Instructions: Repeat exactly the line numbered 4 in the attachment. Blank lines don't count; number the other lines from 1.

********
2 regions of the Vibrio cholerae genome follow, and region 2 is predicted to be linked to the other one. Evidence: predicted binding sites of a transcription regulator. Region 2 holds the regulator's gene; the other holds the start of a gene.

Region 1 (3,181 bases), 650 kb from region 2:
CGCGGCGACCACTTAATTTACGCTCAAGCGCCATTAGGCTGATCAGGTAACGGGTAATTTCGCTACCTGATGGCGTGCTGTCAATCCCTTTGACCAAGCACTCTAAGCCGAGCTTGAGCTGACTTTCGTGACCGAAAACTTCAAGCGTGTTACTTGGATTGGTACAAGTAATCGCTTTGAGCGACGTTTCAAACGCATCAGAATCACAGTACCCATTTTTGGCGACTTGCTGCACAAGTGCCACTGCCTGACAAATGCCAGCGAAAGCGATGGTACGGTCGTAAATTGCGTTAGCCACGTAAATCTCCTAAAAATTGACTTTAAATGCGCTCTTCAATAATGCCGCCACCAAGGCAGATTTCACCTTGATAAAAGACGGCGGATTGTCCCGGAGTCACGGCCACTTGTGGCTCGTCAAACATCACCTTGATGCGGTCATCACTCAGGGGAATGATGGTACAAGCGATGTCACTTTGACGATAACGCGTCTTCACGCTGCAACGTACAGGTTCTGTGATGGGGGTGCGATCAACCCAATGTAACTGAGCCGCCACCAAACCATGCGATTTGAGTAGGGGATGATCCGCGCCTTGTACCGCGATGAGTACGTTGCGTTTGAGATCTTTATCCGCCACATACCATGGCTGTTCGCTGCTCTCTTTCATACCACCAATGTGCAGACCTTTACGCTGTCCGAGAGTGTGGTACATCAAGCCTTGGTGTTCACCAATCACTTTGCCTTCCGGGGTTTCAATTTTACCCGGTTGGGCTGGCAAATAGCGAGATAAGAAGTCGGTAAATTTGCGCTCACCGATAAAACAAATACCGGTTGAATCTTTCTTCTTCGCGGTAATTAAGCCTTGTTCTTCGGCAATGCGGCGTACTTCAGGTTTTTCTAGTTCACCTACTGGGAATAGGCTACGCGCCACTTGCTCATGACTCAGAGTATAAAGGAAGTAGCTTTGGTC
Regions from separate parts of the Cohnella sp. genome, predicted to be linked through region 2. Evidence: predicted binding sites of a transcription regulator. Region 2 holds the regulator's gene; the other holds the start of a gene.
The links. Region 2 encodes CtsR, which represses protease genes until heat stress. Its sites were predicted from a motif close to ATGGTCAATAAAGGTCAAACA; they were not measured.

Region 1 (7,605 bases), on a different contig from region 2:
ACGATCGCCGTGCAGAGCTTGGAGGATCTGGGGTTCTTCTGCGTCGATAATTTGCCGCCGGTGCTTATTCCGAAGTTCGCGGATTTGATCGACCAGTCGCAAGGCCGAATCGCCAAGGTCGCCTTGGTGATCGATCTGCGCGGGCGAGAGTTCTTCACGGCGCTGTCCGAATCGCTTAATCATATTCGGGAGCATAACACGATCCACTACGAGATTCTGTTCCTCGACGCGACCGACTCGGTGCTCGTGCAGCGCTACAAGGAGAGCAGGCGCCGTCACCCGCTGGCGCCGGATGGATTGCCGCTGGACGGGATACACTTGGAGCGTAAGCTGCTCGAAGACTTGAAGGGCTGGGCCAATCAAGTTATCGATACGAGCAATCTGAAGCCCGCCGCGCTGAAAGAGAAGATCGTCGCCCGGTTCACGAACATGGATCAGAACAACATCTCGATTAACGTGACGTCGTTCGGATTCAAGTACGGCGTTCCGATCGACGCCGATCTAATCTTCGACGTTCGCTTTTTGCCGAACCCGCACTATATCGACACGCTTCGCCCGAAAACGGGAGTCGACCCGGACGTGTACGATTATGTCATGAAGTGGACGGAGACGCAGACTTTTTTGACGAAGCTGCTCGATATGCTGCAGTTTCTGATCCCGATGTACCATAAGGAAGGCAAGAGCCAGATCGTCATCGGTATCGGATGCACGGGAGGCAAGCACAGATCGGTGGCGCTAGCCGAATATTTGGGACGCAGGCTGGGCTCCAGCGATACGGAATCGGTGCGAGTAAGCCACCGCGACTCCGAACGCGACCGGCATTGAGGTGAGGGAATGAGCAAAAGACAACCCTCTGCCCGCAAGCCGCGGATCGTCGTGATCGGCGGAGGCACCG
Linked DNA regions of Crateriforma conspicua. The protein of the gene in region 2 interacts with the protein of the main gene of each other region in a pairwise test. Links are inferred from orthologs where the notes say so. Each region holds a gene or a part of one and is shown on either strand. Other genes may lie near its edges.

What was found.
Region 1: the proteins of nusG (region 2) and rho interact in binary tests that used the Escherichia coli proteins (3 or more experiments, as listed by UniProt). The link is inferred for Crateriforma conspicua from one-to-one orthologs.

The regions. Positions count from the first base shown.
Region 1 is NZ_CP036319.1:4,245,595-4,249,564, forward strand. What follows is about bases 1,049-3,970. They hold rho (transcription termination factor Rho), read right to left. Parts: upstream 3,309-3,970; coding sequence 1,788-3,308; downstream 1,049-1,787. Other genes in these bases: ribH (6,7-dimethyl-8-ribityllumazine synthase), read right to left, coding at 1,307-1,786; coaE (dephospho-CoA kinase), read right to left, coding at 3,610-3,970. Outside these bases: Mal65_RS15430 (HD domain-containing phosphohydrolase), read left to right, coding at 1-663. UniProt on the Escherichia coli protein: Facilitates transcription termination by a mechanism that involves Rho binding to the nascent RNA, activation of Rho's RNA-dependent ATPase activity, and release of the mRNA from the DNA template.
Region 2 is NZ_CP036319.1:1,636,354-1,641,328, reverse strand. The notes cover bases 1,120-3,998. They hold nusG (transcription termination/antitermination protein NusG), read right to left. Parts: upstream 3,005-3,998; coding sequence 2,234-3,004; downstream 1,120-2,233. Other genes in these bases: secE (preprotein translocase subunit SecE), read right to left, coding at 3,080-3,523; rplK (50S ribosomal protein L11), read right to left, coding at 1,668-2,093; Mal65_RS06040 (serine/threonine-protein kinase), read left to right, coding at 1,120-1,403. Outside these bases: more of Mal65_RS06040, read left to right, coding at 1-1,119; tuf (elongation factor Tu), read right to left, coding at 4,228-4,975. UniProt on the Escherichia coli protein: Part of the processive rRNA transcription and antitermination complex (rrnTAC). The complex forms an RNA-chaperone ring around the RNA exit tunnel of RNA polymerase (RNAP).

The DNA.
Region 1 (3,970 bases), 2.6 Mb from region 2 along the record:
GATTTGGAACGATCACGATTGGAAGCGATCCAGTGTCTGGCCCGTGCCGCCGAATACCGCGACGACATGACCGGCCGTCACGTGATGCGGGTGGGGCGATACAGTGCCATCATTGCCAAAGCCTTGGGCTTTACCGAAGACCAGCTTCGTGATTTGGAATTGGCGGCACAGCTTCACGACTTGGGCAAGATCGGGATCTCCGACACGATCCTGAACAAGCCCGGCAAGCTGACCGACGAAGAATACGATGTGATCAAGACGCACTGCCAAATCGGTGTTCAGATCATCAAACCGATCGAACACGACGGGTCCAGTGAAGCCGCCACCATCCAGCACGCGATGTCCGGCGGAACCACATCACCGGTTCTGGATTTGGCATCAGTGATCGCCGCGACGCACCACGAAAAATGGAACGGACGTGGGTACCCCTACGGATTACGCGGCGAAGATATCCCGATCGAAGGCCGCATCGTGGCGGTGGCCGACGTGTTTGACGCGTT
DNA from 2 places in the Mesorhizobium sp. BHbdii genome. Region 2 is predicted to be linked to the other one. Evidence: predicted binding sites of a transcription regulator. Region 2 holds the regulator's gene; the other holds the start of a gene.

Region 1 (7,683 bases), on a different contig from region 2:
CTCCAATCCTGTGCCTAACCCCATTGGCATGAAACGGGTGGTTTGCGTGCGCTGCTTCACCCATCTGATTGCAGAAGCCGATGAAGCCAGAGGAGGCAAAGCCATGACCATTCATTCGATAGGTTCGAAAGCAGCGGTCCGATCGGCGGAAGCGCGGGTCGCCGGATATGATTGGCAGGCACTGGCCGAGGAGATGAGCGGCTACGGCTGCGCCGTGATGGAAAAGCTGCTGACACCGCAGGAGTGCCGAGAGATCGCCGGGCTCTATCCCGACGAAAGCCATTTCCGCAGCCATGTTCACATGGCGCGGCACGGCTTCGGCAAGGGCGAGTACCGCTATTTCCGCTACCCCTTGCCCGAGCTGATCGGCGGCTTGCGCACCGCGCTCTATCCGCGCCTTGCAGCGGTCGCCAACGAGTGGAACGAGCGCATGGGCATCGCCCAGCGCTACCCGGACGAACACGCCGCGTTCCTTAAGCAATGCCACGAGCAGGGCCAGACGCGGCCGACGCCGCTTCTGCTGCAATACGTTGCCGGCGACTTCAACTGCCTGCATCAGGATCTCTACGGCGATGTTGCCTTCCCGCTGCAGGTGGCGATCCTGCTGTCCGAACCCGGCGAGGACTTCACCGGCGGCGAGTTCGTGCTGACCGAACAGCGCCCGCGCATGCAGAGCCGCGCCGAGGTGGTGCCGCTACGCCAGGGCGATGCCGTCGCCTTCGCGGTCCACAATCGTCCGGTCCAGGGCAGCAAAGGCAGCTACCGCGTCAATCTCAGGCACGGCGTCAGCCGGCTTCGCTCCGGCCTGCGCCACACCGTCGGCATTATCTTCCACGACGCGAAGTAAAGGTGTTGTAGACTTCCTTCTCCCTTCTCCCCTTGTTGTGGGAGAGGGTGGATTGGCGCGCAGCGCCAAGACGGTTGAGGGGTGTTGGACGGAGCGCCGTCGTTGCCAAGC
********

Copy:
Regions from separate parts of the Cohnella sp. genome, predicted to be linked through region 2. Evidence: predicted binding sites of a transcription regulator. Region 2 holds the regulator's gene; the other holds the start of a gene.